Arkansas is famous for its numerous fishing and hunting activities. The state has been operating using old knife laws, but that changed in 2011 when the law was repealed. Today, Arkansas, like many other states, is considered knife-friendly. To stay updated on the latest knife laws in Arkansas, keep reading.
Does Arkansas Have Statewide Preemption Knife Laws?
Arkansas does not have statewide preemption knife laws. Therefore, local municipalities can restrict the possession, use, and carrying of knives.
For example, sheathed knives are forbidden in Palmer. In Texarkana, it is illegal to carry knives on public transport. In addition, Fort Smith and Eureka Springs have blade length restrictions of 3.5 inches.
The lack of statewide preemption laws creates a risk for knife owners in the state as they might be arrested even though they follow state law. To avoid such trouble, research local county knife laws before traveling to a certain city in Arkansas.
Arkansas Knife Definitions
Below are definitions you must know to understand the law better.
- A knife – any sharp, blade-like hand tool that is 3 inches or longer and capable of causing serious physical harm or death through cutting or stabbing. This includes, but is not limited to, knives, swords, spears, razors, ice picks, throwing stars, and switchblades.
- A deadly weapon – is a firearm or anything manifestly designed, made, or adapted to inflict death or serious physical injury. A deadly weapon is also anything that in the manner of its use or intended use is capable of causing death or serious bodily injury.
Note that there are some statutes where the above definition of a knife does not apply. However, it is safer to assume that it does if you want to remain within the law, especially if you like traveling to different cities within the state.
Legal Knives in Arkansas
All knives are legal to own in Arkansas, including:
- Balisongs or butterfly knives
- Switchblades and automatic knives
- Gravity Knives
- Dirks, stilettos, and other slim or stabbing knives
- Large knives like bowies, machetes, etc.
- Pocket knives
What Kind of Knives are Illegal in Arkansas?
No statutes restrict the type of knives you can own in the state. The only limitations are age and locations where you can carry your knives (see below).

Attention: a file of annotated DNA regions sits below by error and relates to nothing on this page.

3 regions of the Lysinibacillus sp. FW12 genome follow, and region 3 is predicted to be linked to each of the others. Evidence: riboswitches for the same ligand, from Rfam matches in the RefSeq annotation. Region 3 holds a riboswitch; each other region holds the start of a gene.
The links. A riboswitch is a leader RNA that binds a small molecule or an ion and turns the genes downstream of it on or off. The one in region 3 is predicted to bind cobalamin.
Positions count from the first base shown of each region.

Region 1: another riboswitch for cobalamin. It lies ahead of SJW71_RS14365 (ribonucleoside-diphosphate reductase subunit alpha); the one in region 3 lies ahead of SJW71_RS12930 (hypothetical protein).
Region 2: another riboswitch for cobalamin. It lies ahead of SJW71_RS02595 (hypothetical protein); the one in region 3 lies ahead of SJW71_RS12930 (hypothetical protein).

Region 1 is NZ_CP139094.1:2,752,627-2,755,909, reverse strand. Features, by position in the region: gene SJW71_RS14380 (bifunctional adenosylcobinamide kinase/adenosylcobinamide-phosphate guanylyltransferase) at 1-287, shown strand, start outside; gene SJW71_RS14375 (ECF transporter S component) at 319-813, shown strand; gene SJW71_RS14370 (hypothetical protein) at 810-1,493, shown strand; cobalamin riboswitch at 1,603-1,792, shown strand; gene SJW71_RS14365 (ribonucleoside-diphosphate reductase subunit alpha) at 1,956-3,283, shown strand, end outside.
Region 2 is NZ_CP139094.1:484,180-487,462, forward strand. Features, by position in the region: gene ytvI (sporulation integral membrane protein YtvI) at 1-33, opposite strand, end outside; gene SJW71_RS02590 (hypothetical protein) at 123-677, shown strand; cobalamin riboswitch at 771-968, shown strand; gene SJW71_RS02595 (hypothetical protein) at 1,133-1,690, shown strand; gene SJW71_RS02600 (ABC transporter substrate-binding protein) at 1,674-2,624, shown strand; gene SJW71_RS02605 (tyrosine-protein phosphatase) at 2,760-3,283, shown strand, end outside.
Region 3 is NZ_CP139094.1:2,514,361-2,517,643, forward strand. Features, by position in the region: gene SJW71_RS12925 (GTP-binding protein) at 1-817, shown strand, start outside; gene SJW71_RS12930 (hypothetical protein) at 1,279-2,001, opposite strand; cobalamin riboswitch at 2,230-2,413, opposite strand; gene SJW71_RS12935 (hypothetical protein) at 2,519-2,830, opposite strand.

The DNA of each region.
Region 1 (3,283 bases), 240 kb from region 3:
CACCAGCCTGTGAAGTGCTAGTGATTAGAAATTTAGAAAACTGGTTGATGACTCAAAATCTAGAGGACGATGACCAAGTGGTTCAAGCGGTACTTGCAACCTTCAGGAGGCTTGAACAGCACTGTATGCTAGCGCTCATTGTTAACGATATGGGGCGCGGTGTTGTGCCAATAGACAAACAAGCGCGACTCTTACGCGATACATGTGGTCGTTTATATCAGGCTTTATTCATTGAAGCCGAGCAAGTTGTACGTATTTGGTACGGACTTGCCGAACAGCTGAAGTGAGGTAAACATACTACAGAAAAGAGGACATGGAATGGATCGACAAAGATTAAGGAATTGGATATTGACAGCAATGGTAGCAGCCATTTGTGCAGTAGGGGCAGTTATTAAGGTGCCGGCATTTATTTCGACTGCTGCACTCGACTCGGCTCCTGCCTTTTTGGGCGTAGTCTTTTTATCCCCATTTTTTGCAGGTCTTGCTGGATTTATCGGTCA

Arkansas Knife Carry Laws
Knife carry laws guide citizens on how and where to carry knives within the state. As you read this section, it is crucial to remember the definitions of knife and deadly weapons as they will be used in different contexts within the law.
Below are knife carry laws in Arkansas:
- A person commits the offense of carrying a weapon if they possess a handgun, knife, or club on or about a person, vehicle owned by the person, or otherwise readily available for use with a purpose to attempt to use unlawfully or as a weapon against another person.
The above statute prioritizes the intent of carrying a knife. Therefore, carrying a knife is illegal if you intend to use it unlawfully or as a weapon against another person.
- Carrying or possessing a loaded firearm or other deadly weapons in any publicly owned building or facility or on State Capitol grounds is against the law. Publicly owned buildings include public schools and other educational institutions owned by the government.
- It is illegal to sell, barter, lease, give, rent, or otherwise furnish a firearm or other deadly weapon to a minor without consent from a parent, guardian, or other people responsible for general supervision of the minor’s welfare.
- It is illegal for incarcerated persons to use, sell, possess, make, repair, or otherwise deal in any weapon, including but not limited to knives, guns, bombs, or other weapons to inflict serious physical injury or death that serves no common lawful purpose.
- In Fort Smith and Eureka Springs, carrying knives with blades longer than 3.5 inches is illegal.
- It is illegal to carry sheathed knives in Palmer.
- It is illegal to carry knives on public transport in Texarkana.
In Arkansas, you might be exempt from knife carry laws depending on your situation and occupation. Knife carry laws do not apply to
- A person on their dwelling, property, or place of business in which they possess or have a proprietary interest.